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We need whale poo 📷 WDC NA

Whales are our climate allies – meet the scientists busy proving it

At Whale and Dolphin Conservation, we're working hard to bring whales and the ocean into...
Minke whale © Ursula Tscherter - ORES

The whale trappers are back with their cruel experiment

Anyone walking past my window might have heard my groan of disbelief at the news...
Boto © Fernando Trujillo

Meet the legendary pink river dolphins

Botos don't look or live like other dolphins. Flamingo-pink all over with super-skinny snouts and...
Risso's dolphin entangled in fishing line and plastic bags - Andrew Sutton

The ocean is awash with plastic – can we ever clean it up?

You've seen pictures of plastic litter accumulating on beaches or marine wildlife swimming through floating...
Fin whale

Is this the beginning of the end for whaling off Iceland?

I'm feeling cautiously optimistic after Iceland's Fisheries Minister Svandís Svavarsdóttir wrote that there is little...
Mykines Lighthouse, Faroe Islands

Understanding whale and dolphin hunts in the Faroe Islands – why change is not easy

Most people in my home country of the Faroe Islands would like to see an...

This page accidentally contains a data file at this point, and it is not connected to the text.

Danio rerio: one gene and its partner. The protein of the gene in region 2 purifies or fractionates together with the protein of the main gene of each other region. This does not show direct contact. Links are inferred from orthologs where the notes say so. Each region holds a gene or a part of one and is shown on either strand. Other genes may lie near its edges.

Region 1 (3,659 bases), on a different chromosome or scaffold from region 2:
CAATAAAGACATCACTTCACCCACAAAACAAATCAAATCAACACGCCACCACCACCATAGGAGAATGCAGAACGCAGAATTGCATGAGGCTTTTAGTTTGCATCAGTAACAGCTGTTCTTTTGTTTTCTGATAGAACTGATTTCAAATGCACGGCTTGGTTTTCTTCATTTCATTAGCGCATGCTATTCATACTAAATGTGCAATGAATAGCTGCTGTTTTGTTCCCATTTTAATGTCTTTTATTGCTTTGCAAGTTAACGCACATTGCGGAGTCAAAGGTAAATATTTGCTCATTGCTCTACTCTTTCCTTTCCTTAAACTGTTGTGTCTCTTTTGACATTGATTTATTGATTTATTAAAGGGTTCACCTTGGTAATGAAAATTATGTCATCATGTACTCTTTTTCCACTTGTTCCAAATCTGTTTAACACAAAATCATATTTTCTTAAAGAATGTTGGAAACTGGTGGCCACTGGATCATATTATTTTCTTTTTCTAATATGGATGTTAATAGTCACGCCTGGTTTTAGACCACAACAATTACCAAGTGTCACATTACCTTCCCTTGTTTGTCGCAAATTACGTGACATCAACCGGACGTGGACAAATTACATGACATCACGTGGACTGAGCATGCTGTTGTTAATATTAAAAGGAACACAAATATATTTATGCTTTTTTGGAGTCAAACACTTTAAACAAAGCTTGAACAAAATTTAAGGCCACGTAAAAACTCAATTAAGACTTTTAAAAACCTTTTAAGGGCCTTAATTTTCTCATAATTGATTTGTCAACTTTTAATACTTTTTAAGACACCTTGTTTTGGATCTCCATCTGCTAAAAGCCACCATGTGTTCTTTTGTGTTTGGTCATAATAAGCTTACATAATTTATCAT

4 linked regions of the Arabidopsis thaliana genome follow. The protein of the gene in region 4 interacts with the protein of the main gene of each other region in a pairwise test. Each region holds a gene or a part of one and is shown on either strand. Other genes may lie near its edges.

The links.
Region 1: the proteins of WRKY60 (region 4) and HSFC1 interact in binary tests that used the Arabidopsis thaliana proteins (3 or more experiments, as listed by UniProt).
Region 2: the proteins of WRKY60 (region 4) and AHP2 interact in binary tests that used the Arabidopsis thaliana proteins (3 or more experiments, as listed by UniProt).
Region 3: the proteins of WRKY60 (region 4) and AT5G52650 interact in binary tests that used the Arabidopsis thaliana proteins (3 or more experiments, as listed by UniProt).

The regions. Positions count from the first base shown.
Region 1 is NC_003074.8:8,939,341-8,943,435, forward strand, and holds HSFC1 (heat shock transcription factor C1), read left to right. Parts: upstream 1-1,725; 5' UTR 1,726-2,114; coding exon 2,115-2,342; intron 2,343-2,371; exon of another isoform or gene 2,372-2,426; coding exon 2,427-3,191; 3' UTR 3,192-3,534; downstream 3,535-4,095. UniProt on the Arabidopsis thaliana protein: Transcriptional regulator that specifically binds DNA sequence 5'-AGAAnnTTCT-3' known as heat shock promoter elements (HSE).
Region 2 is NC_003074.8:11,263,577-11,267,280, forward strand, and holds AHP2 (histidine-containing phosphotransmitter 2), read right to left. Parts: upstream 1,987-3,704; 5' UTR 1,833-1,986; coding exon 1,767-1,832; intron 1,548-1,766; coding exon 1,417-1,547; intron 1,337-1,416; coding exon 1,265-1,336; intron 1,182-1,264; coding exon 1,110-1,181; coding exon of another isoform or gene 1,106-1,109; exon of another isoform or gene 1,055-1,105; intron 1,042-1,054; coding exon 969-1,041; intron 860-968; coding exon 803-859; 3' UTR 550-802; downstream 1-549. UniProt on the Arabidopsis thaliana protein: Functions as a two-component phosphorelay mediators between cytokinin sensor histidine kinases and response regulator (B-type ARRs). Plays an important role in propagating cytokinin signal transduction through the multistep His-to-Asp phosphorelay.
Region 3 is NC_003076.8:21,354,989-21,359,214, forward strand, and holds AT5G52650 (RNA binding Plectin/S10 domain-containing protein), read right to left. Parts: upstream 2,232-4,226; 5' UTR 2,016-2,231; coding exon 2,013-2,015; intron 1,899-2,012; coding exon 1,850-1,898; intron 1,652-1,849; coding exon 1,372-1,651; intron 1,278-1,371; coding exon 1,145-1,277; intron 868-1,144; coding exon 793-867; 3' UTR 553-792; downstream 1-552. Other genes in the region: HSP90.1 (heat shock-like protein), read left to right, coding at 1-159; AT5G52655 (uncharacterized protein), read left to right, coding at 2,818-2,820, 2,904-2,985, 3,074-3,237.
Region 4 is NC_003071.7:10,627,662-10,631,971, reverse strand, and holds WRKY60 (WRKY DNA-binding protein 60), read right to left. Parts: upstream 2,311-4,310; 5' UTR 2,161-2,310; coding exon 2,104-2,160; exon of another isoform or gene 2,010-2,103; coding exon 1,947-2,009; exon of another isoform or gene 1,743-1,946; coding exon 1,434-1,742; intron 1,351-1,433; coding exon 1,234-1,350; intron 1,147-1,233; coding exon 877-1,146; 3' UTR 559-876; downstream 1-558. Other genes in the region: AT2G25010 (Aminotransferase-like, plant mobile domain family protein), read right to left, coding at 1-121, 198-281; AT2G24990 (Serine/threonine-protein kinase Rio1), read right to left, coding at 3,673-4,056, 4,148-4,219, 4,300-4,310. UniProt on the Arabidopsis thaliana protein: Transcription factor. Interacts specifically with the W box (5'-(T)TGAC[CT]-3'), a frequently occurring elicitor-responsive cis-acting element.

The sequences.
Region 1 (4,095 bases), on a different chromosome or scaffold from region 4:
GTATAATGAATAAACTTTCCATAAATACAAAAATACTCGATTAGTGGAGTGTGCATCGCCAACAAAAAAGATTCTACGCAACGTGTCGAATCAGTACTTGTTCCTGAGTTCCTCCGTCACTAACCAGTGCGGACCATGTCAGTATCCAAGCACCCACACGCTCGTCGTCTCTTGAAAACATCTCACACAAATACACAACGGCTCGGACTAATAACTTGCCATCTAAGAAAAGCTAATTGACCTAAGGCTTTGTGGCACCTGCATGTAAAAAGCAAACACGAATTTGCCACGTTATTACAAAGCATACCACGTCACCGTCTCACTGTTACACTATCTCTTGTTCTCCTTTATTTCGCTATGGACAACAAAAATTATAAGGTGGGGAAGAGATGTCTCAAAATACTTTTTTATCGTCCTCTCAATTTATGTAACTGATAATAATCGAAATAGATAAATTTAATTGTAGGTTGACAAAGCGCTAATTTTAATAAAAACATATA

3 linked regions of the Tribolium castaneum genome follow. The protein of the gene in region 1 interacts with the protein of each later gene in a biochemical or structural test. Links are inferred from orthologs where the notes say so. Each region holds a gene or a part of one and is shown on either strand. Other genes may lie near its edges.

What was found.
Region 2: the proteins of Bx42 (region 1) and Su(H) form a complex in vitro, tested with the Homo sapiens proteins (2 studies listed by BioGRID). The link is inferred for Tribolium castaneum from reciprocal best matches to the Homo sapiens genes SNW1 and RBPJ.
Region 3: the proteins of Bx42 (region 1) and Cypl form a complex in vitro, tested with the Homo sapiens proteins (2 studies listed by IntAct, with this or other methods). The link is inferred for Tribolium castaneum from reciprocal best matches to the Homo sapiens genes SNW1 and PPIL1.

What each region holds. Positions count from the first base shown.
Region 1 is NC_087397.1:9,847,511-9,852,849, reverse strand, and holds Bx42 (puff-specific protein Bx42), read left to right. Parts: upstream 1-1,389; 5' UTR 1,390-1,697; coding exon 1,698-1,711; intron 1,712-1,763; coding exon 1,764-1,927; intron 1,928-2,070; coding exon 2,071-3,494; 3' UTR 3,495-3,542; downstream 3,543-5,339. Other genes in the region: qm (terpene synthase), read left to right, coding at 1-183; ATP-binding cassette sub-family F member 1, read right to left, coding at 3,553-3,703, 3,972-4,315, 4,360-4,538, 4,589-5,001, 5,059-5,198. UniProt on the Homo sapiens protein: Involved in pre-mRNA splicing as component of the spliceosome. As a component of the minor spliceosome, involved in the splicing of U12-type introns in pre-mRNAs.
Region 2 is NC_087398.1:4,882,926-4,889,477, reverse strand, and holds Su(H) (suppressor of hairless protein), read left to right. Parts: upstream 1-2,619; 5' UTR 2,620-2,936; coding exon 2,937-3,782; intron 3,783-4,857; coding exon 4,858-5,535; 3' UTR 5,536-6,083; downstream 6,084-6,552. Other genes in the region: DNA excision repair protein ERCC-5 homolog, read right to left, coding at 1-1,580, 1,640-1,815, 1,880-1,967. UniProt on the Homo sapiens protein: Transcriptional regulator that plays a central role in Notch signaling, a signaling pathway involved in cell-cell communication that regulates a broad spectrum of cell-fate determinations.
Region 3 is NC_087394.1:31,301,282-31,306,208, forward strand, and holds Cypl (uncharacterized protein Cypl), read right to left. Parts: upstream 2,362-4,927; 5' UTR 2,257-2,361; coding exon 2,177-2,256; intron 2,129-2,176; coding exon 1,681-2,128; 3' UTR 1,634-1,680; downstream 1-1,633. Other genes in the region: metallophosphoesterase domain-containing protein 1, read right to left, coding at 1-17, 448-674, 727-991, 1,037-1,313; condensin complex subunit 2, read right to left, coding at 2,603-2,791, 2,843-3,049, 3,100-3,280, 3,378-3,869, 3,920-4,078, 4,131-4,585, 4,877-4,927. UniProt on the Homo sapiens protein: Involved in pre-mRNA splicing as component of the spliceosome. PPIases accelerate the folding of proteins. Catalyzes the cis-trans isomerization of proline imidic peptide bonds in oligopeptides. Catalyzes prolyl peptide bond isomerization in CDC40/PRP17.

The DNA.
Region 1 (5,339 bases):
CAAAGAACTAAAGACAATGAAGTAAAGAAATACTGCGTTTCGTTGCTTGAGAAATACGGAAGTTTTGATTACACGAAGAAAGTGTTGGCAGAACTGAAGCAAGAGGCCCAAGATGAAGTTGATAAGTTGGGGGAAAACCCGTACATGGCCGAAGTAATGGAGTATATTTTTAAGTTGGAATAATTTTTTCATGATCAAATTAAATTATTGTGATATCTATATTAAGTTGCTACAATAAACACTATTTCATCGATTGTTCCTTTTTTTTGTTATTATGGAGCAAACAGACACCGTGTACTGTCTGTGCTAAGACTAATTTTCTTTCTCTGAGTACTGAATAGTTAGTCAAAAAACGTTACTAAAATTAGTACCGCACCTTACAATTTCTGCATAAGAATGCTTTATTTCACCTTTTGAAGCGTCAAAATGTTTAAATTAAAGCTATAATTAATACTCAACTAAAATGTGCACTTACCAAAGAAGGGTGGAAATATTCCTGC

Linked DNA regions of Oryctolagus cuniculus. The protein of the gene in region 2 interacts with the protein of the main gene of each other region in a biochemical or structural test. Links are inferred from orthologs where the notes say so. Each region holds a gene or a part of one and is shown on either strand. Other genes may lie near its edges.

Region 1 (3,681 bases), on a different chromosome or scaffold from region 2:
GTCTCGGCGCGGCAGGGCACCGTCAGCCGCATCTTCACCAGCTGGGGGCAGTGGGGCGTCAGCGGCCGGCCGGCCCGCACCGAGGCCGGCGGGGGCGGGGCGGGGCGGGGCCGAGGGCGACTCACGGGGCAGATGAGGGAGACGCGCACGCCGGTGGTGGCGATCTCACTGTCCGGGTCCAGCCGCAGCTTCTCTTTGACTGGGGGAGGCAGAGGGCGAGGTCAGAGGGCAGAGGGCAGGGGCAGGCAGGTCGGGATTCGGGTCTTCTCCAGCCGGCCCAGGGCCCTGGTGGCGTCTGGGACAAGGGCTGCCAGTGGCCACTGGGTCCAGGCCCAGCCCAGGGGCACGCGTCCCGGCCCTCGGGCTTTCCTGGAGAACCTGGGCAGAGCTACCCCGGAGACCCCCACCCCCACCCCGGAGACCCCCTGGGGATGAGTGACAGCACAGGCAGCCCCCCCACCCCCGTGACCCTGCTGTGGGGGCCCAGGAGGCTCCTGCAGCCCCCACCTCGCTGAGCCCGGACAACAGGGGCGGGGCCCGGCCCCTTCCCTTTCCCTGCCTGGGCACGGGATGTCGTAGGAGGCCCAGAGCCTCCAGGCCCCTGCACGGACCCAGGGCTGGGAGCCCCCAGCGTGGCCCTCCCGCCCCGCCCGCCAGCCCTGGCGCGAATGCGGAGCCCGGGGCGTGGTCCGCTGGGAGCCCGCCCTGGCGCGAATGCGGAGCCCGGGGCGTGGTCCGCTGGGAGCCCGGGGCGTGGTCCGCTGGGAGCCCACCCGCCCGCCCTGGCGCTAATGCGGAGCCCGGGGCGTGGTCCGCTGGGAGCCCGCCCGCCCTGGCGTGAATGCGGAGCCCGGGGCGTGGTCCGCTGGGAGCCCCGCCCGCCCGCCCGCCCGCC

Dolphin scientists look like you and me – citizen science in action

Our amazing volunteers have looked out for dolphins from the shores of Scotland more than...
Atlantic white-sided dolphins

The Faroes dolphin slaughter that sparked an outcry now brings hope

Since the slaughter of at least 1,423 Atlantic white-sided dolphins at Skálafjørður in my home...

Flashback or Comeback?

Ionian Dolphin Project

Back in June I reported on the wonderful sighting by friends of WDC (the Ionian Dolphin Project) of a pod of 7 common dolphins in the waters off of Greece in the Mediterranean Sea. This was a truly remarkable and very exciting sighting as it is an area that has seen a drastic decline in numbers of common dolphins, from 150 to 15 in just over 10 years, and it had been many years since the researchers had seen any at all. However, now there is even more good news that needs to be shared.

Just the other day they encountered another group, consisting of 6 individuals (5 adults and one juvenile) and were treated to a spectacle of common dolphin exuberance – this is a species that just love to show off, play and leap out of the water. As if this wasn’t enough, preliminary results from their photo-identification work has shown that some of the dolphins are already known to the researchers and one dolphin in particular was first seen in these very waters back in 1997 … 16 years between sightings!! 

Joan Gonzalvo, Priniciple Investigator of the Ionian Dolphin Project said, “For a couple of hours it felt as if we were back in the early 90′s; as if we were back in those good old days when seeing groups of common dolphins was no surprise. While lack of prey caused by overfishing resulted in habitat loss, a decline in numbers and dispersion, common dolphins may re-colonise this area and possibly increase in numbers if timely fisheries management action is taken.”

So perhaps, for common dolphins in the Mediterranean, classified as Endangered by the IUCN, there is hope after all …!